- In the Active state, onPause() method will be called when the system is about to resume another Activity on top of this one or when the user is about to navigate to some other other parts of the system. It is the last guaranteed call to a method before the Activity can get killed by the system. That is, there’s a possibility that your activity may be killed by the system at the paused state without executing any further method calls. Therefore it is important to save the user interface configuration and critical data at this method.
- By default, an Activity can remain in the paused state if:
- The user has pressed the home button
- Another activity or notification which is on top of it doesn’t completely obscures the visibility of underlying Activity.
- The device goes to sleep.
- There are three possibilities for an Activity under paused state:
- The user resumes the Activity by closing the new Activity or notification and the paused Activity gets Active/Running by calling onResume() method.
- It gets killed by the system under extremely low memory conditions. In this case there will be no further method calls before the destruction of the Activity and it needs to be re-run from the beginning by calling onCreate() and restoring the previous configuration from bundle object.
In all other cases it goes to stopped state by executing onStop() method. This is the default action when the user has pressed the back button, or a new activity which completely covers it resumes on top.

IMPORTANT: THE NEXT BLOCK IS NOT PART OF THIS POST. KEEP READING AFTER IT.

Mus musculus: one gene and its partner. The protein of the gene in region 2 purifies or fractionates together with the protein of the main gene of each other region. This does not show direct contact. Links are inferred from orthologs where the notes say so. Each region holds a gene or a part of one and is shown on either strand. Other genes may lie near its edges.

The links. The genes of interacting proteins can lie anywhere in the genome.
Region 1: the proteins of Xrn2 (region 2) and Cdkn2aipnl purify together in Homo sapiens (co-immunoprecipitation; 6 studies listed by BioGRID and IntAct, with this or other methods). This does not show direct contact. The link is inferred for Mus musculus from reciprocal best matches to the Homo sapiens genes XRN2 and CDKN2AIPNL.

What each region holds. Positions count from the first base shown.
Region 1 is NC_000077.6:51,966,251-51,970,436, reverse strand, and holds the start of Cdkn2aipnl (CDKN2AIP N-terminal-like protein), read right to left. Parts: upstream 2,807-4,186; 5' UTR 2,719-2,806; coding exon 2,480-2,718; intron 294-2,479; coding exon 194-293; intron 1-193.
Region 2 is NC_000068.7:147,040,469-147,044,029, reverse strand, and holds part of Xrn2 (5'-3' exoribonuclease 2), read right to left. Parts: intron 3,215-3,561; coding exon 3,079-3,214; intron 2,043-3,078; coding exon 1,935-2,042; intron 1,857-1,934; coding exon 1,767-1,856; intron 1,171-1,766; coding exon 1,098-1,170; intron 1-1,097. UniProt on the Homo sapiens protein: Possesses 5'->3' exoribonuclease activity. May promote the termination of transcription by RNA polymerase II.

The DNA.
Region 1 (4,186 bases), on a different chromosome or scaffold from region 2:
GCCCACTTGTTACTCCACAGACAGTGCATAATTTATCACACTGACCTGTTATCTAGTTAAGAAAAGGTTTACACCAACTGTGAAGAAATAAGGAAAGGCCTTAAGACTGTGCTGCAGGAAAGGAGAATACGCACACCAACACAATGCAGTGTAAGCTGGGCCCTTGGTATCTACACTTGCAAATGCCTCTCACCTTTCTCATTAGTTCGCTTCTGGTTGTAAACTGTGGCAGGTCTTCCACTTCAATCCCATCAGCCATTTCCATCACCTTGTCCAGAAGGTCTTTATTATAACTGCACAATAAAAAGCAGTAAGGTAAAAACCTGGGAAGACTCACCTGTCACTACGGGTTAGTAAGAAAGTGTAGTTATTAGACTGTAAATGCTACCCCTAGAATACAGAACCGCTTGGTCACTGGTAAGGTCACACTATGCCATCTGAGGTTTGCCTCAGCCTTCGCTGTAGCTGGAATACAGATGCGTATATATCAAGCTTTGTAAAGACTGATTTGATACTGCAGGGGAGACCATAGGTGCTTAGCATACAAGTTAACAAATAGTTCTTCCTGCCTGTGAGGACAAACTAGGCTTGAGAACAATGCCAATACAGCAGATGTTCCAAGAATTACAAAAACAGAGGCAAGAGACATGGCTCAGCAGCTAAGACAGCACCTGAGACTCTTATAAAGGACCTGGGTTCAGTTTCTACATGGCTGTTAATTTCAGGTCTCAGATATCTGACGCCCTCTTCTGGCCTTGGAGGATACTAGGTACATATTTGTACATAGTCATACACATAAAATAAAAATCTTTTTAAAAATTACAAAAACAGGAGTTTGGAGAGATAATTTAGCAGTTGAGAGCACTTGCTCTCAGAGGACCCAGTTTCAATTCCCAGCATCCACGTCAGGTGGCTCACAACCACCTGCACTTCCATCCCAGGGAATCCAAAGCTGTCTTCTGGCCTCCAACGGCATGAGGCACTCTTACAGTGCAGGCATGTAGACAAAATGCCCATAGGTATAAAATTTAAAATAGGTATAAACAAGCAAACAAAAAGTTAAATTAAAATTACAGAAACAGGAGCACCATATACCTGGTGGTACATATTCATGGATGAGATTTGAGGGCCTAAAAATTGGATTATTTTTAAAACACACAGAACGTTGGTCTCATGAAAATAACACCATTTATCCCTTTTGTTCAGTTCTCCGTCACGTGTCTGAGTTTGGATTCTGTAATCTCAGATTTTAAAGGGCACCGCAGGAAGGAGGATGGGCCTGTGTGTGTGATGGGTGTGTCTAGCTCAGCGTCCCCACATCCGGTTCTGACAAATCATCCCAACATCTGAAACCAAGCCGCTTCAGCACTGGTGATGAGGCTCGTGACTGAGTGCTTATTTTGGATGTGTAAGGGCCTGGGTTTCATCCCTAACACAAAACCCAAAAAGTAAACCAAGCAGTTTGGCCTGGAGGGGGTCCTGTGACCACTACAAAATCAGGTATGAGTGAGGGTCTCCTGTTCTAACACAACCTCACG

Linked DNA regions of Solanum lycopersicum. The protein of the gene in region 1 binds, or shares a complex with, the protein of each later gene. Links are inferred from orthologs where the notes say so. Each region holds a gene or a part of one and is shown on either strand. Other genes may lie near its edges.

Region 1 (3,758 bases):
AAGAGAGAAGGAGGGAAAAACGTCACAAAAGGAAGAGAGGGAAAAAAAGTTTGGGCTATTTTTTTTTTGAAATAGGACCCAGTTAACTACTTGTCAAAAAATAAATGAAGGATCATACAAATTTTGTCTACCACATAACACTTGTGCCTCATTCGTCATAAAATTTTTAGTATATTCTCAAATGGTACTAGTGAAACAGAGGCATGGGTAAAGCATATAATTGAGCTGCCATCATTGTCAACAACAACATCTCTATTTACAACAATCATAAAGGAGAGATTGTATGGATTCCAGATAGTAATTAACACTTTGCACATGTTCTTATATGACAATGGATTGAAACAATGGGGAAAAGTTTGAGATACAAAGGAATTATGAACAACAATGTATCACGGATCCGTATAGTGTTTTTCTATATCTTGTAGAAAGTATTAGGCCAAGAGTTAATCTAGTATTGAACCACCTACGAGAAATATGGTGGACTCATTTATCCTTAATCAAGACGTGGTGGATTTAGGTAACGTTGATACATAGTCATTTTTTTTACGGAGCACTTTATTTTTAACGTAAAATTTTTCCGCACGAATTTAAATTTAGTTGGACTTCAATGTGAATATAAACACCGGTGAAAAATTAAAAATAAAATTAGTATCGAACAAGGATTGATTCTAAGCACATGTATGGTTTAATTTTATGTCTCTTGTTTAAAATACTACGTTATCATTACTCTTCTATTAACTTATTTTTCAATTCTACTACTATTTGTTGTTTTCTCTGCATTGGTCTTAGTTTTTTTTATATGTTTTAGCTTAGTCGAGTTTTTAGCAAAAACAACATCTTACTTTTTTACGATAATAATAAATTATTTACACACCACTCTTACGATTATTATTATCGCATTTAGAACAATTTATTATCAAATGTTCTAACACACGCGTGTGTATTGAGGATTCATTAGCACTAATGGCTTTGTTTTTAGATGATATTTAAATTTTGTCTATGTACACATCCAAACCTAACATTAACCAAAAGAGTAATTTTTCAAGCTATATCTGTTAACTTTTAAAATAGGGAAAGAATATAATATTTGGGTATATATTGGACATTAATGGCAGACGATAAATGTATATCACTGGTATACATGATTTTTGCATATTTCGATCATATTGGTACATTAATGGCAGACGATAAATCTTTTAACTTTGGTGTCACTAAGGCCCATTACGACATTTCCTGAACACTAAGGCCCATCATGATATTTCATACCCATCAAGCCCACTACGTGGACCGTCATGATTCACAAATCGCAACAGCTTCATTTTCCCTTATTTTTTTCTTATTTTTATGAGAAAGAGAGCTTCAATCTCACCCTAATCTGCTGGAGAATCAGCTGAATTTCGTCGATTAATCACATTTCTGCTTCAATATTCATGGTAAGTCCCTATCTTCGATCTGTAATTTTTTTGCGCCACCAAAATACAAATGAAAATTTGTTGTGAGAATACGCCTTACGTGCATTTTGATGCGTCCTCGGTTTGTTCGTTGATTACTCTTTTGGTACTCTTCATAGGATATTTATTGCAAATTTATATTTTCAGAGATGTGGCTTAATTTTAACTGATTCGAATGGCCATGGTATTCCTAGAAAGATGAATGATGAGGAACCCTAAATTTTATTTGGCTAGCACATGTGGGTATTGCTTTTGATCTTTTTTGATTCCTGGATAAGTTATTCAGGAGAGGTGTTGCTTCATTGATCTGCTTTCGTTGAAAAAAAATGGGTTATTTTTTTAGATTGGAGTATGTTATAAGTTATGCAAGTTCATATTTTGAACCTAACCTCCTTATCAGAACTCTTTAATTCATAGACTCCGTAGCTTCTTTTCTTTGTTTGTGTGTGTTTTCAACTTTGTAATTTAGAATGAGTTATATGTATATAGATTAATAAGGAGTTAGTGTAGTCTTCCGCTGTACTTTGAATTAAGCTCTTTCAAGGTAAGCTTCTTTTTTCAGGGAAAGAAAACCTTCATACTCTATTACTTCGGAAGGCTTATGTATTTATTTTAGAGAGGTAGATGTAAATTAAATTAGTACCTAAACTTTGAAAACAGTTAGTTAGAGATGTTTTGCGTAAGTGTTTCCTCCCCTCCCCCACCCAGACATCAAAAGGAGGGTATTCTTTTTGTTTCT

- An Activity under stopped state also has three different scenarios to happen:
- System kills it to free resources. An activity under stopped sate is more likely to be killed by the system than one in the paused state. It needs to start the cycle again withonCreate().
- It get restarted by calling onRestart() , onStart() and onResume() methods in the order if the user navigates back to the Activity again. In this case, the User Interface is intact and no need to be restored.
- onDestroy() method is called and the Activity is destroyed. This is the final method we can call before the Activity is destroyed. This occurs either because the Activity is finishing the operation or the system is temporarily destroying it to save space..
Android Activity Lifecycle Loops
By analyzing the Android Activity lifecycle diagram we can see there are three lifecycle loops exist for every Activity and are defined by those callback methods.
Entire Lifetime: This is the lifetime between the first call to the onCreate() and the final call toonDestroy() method. We create all global resources such as screen layout, global variables etc inonCreate() and release all resources with onDestroy() call.
Visible Lifetime: It is the lifetime of an Activity between onStart() and onStop() method calls. In this the Activity is visible to the user and he may or may not be able to interact with it. During the visible lifetime, an Activity maintains its state intact.
Foreground Lifetime: Foreground lifetime starts with onResume() and ends with onPause() method calls. During this, the Activity is completely visible to the user and is on top of all other Activities so that user can interact with it.